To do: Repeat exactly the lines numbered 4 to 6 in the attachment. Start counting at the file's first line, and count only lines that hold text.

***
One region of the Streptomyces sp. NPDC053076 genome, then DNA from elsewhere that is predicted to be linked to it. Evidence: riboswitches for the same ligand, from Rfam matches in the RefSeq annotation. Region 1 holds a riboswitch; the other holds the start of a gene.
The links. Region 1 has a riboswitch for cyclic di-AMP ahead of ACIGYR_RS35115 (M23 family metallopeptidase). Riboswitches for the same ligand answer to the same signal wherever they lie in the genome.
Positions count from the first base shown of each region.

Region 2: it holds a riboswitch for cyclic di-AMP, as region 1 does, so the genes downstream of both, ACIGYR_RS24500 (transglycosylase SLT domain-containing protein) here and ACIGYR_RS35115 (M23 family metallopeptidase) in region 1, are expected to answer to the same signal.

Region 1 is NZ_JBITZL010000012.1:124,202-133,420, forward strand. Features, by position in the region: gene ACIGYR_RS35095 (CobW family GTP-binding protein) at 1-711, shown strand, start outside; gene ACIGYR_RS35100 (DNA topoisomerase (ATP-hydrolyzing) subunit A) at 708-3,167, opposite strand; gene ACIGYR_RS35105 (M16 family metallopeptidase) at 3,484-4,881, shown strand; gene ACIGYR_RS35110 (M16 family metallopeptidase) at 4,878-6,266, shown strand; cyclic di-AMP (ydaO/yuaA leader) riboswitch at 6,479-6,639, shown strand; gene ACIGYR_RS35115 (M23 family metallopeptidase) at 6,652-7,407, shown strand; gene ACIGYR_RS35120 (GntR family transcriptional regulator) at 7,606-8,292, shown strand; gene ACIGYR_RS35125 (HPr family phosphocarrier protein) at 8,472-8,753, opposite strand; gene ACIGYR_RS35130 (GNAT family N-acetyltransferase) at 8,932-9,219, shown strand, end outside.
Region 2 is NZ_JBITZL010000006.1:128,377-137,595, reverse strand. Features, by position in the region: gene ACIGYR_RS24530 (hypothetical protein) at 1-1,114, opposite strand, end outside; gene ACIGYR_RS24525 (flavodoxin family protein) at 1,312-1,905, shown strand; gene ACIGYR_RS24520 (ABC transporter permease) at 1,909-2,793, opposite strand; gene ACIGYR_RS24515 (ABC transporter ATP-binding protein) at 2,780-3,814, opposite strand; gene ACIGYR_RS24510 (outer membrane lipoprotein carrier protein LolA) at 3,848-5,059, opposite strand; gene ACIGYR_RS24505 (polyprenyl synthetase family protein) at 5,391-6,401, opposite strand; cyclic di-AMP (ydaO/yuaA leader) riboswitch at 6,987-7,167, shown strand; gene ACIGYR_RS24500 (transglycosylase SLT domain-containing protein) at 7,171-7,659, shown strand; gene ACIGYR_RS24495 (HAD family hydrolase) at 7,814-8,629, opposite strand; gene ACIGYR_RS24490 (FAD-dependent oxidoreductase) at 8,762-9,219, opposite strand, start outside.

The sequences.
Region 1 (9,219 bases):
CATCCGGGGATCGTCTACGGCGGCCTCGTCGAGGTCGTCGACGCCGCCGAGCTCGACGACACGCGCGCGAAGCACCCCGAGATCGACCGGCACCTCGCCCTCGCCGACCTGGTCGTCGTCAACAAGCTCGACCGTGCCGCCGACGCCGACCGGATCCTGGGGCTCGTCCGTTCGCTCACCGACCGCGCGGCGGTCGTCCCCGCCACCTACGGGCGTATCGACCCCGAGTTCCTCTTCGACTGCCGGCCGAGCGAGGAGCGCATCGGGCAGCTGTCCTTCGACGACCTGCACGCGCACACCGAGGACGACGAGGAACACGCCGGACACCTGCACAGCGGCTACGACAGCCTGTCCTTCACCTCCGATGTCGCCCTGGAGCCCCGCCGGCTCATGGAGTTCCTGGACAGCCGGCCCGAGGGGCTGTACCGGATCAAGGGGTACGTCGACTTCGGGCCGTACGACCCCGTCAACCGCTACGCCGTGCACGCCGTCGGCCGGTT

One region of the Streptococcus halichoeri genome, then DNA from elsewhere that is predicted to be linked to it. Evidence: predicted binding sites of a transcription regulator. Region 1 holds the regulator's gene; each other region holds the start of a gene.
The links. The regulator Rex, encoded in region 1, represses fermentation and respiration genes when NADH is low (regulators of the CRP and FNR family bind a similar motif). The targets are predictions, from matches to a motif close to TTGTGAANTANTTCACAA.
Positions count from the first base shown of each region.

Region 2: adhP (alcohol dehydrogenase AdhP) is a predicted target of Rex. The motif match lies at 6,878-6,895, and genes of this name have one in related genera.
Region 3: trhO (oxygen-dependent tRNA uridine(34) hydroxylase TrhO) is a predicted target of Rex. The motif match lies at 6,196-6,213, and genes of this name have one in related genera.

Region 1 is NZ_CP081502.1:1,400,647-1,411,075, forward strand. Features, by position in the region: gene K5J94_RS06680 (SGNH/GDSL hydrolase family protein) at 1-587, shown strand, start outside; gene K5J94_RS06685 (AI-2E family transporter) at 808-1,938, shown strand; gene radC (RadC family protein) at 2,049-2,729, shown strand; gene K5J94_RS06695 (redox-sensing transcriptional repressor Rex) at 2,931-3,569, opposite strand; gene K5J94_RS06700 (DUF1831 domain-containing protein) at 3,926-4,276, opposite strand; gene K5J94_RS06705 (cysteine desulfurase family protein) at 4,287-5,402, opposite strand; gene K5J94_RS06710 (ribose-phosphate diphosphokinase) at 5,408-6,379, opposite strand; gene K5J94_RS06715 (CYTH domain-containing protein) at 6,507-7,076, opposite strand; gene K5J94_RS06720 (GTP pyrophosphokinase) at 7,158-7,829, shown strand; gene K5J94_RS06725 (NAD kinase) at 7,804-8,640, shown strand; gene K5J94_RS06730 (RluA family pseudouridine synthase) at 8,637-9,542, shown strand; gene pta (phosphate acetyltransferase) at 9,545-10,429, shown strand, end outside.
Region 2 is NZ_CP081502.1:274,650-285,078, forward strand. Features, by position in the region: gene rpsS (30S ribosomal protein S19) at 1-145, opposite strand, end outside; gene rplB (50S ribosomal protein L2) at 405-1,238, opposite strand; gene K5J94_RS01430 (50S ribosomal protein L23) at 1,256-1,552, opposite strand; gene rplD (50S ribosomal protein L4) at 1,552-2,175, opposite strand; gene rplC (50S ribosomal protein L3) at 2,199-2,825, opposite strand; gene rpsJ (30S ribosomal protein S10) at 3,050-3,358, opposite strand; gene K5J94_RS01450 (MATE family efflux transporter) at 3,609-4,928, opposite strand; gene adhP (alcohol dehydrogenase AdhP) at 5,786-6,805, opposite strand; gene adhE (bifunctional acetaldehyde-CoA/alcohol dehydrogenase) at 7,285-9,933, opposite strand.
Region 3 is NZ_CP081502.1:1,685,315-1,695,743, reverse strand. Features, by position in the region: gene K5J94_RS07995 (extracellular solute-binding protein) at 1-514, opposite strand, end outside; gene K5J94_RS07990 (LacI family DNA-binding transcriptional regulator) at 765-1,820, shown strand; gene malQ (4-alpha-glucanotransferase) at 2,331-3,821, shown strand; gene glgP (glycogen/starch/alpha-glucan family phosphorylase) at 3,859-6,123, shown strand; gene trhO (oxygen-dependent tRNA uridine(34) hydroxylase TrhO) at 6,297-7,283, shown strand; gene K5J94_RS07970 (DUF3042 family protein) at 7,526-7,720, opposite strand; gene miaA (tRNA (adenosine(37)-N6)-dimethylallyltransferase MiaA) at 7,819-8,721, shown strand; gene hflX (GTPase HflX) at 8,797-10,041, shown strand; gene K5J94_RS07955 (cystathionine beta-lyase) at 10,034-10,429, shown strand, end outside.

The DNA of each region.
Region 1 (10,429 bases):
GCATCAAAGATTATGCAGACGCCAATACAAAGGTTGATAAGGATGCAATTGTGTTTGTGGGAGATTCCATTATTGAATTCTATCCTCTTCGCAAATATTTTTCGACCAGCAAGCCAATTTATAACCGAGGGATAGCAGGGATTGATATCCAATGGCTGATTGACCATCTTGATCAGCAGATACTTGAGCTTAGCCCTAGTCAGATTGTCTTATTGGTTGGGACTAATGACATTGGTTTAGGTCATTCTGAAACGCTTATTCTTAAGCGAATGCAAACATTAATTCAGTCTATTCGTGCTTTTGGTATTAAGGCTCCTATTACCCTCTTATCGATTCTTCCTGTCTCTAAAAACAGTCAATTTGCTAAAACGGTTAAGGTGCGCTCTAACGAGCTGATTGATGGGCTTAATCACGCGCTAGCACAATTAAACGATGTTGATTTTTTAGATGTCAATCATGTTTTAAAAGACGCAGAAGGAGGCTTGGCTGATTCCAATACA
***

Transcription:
Region 2: it holds a riboswitch for cyclic di-AMP, as region 1 does, so the genes downstream of both, ACIGYR_RS24500 (transglycosylase SLT domain-containing protein) here and ACIGYR_RS35115 (M23 family metallopeptidase) in region 1, are expected to answer to the same signal.

Region 1 is NZ_JBITZL010000012.1:124,202-133,420, forward strand. Features, by position in the region: gene ACIGYR_RS35095 (CobW family GTP-binding protein) at 1-711, shown strand, start outside; gene ACIGYR_RS35100 (DNA topoisomerase (ATP-hydrolyzing) subunit A) at 708-3,167, opposite strand; gene ACIGYR_RS35105 (M16 family metallopeptidase) at 3,484-4,881, shown strand; gene ACIGYR_RS35110 (M16 family metallopeptidase) at 4,878-6,266, shown strand; cyclic di-AMP (ydaO/yuaA leader) riboswitch at 6,479-6,639, shown strand; gene ACIGYR_RS35115 (M23 family metallopeptidase) at 6,652-7,407, shown strand; gene ACIGYR_RS35120 (GntR family transcriptional regulator) at 7,606-8,292, shown strand; gene ACIGYR_RS35125 (HPr family phosphocarrier protein) at 8,472-8,753, opposite strand; gene ACIGYR_RS35130 (GNAT family N-acetyltransferase) at 8,932-9,219, shown strand, end outside.
Region 2 is NZ_JBITZL010000006.1:128,377-137,595, reverse strand. Features, by position in the region: gene ACIGYR_RS24530 (hypothetical protein) at 1-1,114, opposite strand, end outside; gene ACIGYR_RS24525 (flavodoxin family protein) at 1,312-1,905, shown strand; gene ACIGYR_RS24520 (ABC transporter permease) at 1,909-2,793, opposite strand; gene ACIGYR_RS24515 (ABC transporter ATP-binding protein) at 2,780-3,814, opposite strand; gene ACIGYR_RS24510 (outer membrane lipoprotein carrier protein LolA) at 3,848-5,059, opposite strand; gene ACIGYR_RS24505 (polyprenyl synthetase family protein) at 5,391-6,401, opposite strand; cyclic di-AMP (ydaO/yuaA leader) riboswitch at 6,987-7,167, shown strand; gene ACIGYR_RS24500 (transglycosylase SLT domain-containing protein) at 7,171-7,659, shown strand; gene ACIGYR_RS24495 (HAD family hydrolase) at 7,814-8,629, opposite strand; gene ACIGYR_RS24490 (FAD-dependent oxidoreductase) at 8,762-9,219, opposite strand, start outside.